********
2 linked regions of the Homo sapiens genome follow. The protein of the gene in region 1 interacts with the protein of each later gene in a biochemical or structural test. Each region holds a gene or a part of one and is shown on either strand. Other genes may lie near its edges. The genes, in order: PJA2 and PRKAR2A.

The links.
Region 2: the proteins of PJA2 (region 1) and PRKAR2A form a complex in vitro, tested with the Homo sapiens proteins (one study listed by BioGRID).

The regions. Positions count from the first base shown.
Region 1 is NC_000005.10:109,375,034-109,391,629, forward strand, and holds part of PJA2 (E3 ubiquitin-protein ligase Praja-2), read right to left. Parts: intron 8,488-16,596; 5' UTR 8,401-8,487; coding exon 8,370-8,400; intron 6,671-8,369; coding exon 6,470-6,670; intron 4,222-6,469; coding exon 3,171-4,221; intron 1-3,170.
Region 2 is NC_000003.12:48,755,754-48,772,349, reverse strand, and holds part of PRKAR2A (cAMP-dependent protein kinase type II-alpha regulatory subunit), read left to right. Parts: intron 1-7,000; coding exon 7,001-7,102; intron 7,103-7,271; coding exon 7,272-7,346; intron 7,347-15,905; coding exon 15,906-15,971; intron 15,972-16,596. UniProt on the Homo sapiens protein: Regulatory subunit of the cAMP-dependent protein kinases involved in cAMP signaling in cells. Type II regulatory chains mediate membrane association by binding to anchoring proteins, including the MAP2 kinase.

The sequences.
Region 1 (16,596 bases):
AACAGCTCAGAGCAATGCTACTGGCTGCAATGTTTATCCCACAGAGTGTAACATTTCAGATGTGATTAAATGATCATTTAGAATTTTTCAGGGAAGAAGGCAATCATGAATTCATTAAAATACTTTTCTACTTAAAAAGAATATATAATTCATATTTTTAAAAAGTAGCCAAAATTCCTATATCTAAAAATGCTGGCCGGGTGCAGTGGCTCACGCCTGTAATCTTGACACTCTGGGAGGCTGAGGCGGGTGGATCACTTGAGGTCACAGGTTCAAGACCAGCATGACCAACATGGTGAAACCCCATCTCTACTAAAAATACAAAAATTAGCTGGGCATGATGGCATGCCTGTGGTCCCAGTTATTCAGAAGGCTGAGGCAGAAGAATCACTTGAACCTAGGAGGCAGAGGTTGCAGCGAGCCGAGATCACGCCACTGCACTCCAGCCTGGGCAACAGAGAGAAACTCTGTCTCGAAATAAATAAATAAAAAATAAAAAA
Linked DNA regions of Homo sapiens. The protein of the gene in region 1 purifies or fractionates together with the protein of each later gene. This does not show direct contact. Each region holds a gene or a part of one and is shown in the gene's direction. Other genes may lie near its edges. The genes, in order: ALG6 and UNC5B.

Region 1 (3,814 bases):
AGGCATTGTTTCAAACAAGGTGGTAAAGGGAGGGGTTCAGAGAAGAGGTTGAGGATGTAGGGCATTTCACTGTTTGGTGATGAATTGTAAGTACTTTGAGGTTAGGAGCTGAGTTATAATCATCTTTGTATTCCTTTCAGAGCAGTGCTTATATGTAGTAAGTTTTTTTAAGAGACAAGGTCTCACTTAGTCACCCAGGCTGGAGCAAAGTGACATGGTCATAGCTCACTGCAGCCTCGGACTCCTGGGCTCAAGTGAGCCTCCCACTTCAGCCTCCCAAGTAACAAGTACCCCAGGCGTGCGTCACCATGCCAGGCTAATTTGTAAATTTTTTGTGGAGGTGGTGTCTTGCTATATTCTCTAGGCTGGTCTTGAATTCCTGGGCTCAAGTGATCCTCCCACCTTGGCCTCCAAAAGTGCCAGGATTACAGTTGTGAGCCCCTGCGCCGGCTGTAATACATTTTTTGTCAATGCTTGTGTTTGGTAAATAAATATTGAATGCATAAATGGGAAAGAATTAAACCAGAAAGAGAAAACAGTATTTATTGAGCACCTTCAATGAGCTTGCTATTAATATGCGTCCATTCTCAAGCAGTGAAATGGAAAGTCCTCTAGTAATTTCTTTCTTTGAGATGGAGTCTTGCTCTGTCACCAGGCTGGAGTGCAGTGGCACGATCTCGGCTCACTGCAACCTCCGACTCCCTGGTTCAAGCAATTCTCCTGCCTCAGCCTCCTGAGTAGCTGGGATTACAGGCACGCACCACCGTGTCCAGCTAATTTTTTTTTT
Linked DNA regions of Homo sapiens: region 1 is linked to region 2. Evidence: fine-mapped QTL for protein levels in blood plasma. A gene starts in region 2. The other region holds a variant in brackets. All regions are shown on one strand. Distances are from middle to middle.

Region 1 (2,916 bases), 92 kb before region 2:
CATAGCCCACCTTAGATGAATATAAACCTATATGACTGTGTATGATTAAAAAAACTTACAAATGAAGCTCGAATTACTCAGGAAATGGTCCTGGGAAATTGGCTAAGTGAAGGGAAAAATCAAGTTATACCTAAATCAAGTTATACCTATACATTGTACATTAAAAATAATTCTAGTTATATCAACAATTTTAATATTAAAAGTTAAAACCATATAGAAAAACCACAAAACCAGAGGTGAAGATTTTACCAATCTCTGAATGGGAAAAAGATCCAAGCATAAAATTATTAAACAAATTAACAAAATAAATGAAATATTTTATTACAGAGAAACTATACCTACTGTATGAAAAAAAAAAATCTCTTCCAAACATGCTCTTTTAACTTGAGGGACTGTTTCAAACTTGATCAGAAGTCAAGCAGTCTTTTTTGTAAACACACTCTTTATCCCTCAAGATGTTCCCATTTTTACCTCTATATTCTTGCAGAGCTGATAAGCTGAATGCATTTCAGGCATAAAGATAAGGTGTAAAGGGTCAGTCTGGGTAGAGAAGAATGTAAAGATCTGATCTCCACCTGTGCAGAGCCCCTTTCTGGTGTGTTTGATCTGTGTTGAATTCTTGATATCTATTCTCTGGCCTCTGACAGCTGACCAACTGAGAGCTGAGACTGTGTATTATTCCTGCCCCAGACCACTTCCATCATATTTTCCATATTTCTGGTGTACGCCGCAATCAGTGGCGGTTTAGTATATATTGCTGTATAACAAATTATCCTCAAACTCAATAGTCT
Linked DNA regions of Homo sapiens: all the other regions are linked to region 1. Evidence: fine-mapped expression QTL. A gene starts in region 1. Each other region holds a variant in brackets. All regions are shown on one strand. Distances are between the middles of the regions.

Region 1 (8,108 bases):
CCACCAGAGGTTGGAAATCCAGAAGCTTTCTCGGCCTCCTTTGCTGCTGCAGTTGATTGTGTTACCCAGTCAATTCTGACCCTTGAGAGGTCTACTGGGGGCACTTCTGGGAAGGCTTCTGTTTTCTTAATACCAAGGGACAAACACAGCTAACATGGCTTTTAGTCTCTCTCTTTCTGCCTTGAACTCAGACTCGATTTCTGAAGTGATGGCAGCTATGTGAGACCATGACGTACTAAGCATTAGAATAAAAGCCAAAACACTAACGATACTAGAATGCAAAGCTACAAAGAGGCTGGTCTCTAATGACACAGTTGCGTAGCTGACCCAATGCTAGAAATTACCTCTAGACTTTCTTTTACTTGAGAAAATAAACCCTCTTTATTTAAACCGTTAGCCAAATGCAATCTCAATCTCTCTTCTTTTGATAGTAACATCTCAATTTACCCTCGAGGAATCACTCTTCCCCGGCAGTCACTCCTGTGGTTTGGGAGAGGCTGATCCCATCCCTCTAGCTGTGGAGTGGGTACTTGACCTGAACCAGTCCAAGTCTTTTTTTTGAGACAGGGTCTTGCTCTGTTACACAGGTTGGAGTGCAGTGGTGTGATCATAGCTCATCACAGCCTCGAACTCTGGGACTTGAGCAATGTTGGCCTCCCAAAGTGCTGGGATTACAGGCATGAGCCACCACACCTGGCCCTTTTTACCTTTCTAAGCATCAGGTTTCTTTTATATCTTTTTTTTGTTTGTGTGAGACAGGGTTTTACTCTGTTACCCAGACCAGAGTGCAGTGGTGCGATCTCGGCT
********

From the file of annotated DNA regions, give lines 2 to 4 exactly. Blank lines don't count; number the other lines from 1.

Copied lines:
The links.
Region 2: the proteins of PJA2 (region 1) and PRKAR2A form a complex in vitro, tested with the Homo sapiens proteins (one study listed by BioGRID).

The regions. Positions count from the first base shown.